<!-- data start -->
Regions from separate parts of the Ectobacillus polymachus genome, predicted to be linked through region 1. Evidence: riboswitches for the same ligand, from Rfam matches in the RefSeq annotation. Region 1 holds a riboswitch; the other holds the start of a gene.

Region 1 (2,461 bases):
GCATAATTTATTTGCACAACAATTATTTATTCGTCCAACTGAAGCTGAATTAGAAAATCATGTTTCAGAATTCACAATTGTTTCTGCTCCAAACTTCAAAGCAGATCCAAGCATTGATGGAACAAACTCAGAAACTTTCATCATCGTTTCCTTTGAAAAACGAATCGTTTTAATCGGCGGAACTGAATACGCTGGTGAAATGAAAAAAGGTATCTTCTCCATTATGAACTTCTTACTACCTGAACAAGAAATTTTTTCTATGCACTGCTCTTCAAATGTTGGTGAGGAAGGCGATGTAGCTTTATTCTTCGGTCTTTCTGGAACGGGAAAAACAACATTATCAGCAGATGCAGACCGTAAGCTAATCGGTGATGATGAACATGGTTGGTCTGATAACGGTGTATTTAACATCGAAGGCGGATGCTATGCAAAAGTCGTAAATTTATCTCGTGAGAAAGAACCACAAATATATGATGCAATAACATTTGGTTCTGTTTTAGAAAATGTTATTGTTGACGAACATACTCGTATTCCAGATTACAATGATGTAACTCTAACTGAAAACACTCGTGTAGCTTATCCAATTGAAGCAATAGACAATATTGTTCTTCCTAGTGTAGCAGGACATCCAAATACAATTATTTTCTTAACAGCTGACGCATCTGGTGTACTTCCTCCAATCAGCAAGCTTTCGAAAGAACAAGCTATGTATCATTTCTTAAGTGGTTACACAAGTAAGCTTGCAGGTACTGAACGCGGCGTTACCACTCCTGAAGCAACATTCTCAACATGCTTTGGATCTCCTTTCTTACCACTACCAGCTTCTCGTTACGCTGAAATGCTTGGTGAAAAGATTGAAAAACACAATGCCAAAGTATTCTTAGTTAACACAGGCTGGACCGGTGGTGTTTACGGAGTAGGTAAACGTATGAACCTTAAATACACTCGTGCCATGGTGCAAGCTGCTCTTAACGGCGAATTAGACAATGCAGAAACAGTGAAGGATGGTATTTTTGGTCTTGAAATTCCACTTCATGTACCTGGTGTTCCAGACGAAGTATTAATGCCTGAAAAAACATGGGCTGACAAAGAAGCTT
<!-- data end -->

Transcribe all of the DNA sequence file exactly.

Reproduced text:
Regions from separate parts of the Ectobacillus polymachus genome, predicted to be linked through region 1. Evidence: riboswitches for the same ligand, from Rfam matches in the RefSeq annotation. Region 1 holds a riboswitch; the other holds the start of a gene.

Region 1 (2,461 bases):
GCATAATTTATTTGCACAACAATTATTTATTCGTCCAACTGAAGCTGAATTAGAAAATCATGTTTCAGAATTCACAATTGTTTCTGCTCCAAACTTCAAAGCAGATCCAAGCATTGATGGAACAAACTCAGAAACTTTCATCATCGTTTCCTTTGAAAAACGAATCGTTTTAATCGGCGGAACTGAATACGCTGGTGAAATGAAAAAAGGTATCTTCTCCATTATGAACTTCTTACTACCTGAACAAGAAATTTTTTCTATGCACTGCTCTTCAAATGTTGGTGAGGAAGGCGATGTAGCTTTATTCTTCGGTCTTTCTGGAACGGGAAAAACAACATTATCAGCAGATGCAGACCGTAAGCTAATCGGTGATGATGAACATGGTTGGTCTGATAACGGTGTATTTAACATCGAAGGCGGATGCTATGCAAAAGTCGTAAATTTATCTCGTGAGAAAGAACCACAAATATATGATGCAATAACATTTGGTTCTGTTTTAGAAAATGTTATTGTTGACGAACATACTCGTATTCCAGATTACAATGATGTAACTCTAACTGAAAACACTCGTGTAGCTTATCCAATTGAAGCAATAGACAATATTGTTCTTCCTAGTGTAGCAGGACATCCAAATACAATTATTTTCTTAACAGCTGACGCATCTGGTGTACTTCCTCCAATCAGCAAGCTTTCGAAAGAACAAGCTATGTATCATTTCTTAAGTGGTTACACAAGTAAGCTTGCAGGTACTGAACGCGGCGTTACCACTCCTGAAGCAACATTCTCAACATGCTTTGGATCTCCTTTCTTACCACTACCAGCTTCTCGTTACGCTGAAATGCTTGGTGAAAAGATTGAAAAACACAATGCCAAAGTATTCTTAGTTAACACAGGCTGGACCGGTGGTGTTTACGGAGTAGGTAAACGTATGAACCTTAAATACACTCGTGCCATGGTGCAAGCTGCTCTTAACGGCGAATTAGACAATGCAGAAACAGTGAAGGATGGTATTTTTGGTCTTGAAATTCCACTTCATGTACCTGGTGTTCCAGACGAAGTATTAATGCCTGAAAAAACATGGGCTGACAAAGAAGCTT